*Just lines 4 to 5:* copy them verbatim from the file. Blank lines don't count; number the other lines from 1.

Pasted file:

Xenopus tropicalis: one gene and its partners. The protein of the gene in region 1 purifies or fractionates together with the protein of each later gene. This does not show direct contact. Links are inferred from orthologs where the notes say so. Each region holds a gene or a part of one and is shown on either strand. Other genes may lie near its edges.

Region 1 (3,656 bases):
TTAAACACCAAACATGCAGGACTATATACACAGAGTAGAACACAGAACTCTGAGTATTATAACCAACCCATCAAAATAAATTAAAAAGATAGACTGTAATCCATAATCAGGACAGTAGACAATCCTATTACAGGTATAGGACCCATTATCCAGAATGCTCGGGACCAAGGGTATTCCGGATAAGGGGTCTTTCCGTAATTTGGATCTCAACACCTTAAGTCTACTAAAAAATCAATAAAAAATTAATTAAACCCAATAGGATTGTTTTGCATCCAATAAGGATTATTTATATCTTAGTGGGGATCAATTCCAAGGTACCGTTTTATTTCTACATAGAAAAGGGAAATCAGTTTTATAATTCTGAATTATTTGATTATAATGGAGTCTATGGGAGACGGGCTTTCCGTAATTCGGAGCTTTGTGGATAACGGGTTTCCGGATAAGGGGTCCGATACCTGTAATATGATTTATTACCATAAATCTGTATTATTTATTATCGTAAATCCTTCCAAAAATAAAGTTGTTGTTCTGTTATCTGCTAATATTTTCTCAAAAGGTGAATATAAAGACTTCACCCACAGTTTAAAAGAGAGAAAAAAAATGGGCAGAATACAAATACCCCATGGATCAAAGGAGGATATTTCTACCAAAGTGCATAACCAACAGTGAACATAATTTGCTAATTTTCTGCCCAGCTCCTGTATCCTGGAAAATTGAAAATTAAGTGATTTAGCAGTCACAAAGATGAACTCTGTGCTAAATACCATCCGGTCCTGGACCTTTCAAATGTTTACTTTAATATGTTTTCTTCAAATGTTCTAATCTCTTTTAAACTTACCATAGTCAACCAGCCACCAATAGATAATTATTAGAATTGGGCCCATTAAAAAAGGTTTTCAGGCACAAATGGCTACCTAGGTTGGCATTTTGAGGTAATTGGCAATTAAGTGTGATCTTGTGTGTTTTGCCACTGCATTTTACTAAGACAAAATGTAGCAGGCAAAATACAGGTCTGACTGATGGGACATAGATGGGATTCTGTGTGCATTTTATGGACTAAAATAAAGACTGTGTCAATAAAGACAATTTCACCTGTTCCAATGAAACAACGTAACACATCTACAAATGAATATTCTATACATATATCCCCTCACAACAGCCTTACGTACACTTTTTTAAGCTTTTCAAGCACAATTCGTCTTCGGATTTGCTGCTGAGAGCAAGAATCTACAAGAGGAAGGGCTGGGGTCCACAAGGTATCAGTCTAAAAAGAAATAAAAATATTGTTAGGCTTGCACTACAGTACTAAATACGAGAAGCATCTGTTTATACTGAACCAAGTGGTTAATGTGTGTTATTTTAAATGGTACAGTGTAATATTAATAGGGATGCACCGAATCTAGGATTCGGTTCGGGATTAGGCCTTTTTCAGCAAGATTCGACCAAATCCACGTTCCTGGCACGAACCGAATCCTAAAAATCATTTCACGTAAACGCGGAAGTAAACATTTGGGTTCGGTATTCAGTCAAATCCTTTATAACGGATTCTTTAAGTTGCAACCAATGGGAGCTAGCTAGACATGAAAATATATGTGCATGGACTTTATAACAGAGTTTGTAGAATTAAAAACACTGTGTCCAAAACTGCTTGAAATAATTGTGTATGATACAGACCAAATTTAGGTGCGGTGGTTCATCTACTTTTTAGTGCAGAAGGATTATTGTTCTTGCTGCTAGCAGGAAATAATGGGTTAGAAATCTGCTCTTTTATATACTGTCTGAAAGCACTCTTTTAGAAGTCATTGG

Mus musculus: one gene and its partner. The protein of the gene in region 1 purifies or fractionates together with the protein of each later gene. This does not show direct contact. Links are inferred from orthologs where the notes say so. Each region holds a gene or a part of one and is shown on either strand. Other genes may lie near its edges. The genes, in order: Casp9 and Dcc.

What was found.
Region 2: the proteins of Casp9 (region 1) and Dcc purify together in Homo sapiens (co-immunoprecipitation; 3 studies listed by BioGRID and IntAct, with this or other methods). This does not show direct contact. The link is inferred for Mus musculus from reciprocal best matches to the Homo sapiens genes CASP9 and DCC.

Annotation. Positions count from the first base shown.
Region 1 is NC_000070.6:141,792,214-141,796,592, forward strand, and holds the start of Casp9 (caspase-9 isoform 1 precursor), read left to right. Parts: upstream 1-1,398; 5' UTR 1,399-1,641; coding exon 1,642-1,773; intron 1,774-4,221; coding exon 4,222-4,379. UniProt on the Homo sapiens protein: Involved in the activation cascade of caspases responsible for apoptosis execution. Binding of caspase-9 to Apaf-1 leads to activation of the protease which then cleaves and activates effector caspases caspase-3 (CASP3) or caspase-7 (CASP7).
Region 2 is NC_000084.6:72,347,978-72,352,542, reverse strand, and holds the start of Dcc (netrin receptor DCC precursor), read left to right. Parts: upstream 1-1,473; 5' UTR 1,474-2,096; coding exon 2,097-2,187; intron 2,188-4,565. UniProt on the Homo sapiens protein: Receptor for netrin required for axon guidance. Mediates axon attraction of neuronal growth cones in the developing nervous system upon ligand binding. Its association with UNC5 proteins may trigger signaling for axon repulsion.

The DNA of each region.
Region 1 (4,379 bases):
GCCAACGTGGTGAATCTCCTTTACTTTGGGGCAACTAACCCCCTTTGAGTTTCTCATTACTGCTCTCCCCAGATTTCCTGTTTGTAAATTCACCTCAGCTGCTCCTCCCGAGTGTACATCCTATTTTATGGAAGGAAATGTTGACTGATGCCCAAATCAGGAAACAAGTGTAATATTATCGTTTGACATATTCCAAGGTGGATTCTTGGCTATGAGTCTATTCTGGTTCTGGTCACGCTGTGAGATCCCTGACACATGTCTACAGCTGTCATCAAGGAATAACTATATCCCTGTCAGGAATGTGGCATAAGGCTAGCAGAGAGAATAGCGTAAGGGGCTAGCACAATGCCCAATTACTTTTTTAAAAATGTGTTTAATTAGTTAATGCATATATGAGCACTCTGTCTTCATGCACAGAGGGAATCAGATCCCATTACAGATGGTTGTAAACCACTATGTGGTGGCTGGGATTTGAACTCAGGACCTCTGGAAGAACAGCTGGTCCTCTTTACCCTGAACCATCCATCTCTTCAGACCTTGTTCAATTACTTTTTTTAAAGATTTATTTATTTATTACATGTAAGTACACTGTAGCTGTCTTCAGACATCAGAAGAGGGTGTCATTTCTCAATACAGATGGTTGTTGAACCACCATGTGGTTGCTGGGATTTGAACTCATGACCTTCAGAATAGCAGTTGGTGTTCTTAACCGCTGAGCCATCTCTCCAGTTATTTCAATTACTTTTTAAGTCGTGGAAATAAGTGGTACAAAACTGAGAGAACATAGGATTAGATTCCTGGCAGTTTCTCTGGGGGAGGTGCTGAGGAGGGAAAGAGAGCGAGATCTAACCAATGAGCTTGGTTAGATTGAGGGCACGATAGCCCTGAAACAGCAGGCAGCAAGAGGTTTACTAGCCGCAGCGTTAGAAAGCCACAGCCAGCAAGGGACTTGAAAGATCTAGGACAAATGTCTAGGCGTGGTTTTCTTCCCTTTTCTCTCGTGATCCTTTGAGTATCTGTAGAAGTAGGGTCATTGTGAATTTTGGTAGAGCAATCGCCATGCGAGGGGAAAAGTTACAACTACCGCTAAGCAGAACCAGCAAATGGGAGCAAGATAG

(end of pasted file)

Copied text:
Mus musculus: one gene and its partner. The protein of the gene in region 1 purifies or fractionates together with the protein of each later gene. This does not show direct contact. Links are inferred from orthologs where the notes say so. Each region holds a gene or a part of one and is shown on either strand. Other genes may lie near its edges. The genes, in order: Casp9 and Dcc.

What was found.